Xochicalco archaeological zone
Xochicalco is a pre-Columbian archaeological site in the western part of the Mexican state of Morelos. The name “Xochicalco” means “in the house of Flowers” in the Nahuatl language.
It was an area developed during the period 800 to 900 A.D., between the destruction of Teotihuacan (Aztec) and the beginning of Tollan (Toltec). Xochicalco was not only the oldest known fortress in Middle America, but also a religious center.
The Quetzalcoatl pyramid, or Temple of the Feathered Serpent, features friezes depicting the Plumed Serpent coiling around the sides. This structure measures 21 by 19 meters at its base and 17 meters in height and is situated in what is known as Xochicalco’s Acropolis. In another construction which appears to be a ceremonial ramp and which is now protected by a canopy, there are over 250 stones carved with figures of snakes, birds and various other animals.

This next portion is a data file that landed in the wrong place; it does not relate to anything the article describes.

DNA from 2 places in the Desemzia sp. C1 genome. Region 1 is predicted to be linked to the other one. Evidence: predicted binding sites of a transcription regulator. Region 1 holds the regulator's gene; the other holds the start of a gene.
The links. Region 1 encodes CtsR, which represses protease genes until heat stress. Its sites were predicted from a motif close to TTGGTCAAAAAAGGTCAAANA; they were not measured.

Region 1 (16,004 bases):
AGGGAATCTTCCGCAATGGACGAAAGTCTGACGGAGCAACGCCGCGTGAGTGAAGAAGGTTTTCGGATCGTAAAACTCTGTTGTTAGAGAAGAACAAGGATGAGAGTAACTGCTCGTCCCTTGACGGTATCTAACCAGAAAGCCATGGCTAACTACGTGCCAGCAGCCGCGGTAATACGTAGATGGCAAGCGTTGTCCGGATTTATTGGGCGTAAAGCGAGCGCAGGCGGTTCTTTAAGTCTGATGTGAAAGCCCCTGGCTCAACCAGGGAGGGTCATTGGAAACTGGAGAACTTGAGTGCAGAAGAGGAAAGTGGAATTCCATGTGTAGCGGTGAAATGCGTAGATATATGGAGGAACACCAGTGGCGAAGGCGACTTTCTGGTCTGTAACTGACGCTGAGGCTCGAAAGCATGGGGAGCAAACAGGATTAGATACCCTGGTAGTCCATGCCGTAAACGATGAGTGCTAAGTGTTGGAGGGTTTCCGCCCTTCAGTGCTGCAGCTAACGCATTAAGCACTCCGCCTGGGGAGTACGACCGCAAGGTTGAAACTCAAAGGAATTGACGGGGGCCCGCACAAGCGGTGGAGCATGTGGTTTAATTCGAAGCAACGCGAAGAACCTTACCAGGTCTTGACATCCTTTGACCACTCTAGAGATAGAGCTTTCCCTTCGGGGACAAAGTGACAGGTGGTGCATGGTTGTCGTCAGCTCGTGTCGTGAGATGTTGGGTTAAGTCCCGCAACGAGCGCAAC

The colonial town of Taxco
Taxco , the “silver city”. The city tumbles across a hillside with winding cobblestone streets, tile-roofed buildings, cozy squares, and a strong Old World ambience that has survived through hundreds of years. Visit one of Mexico’s grandest churches, Santa Prisca.
It was built in 1759 by French immigrant Jose de la Borda who literally stumbled upon a huge silver spring. Visit the marketplace and the famous silversmith shops. Below the main hill fortress are many terraced ridges holding lesser structures that have not yet been excavated. The view from the hilltop and pyramids to the surrounding valley is spectacular.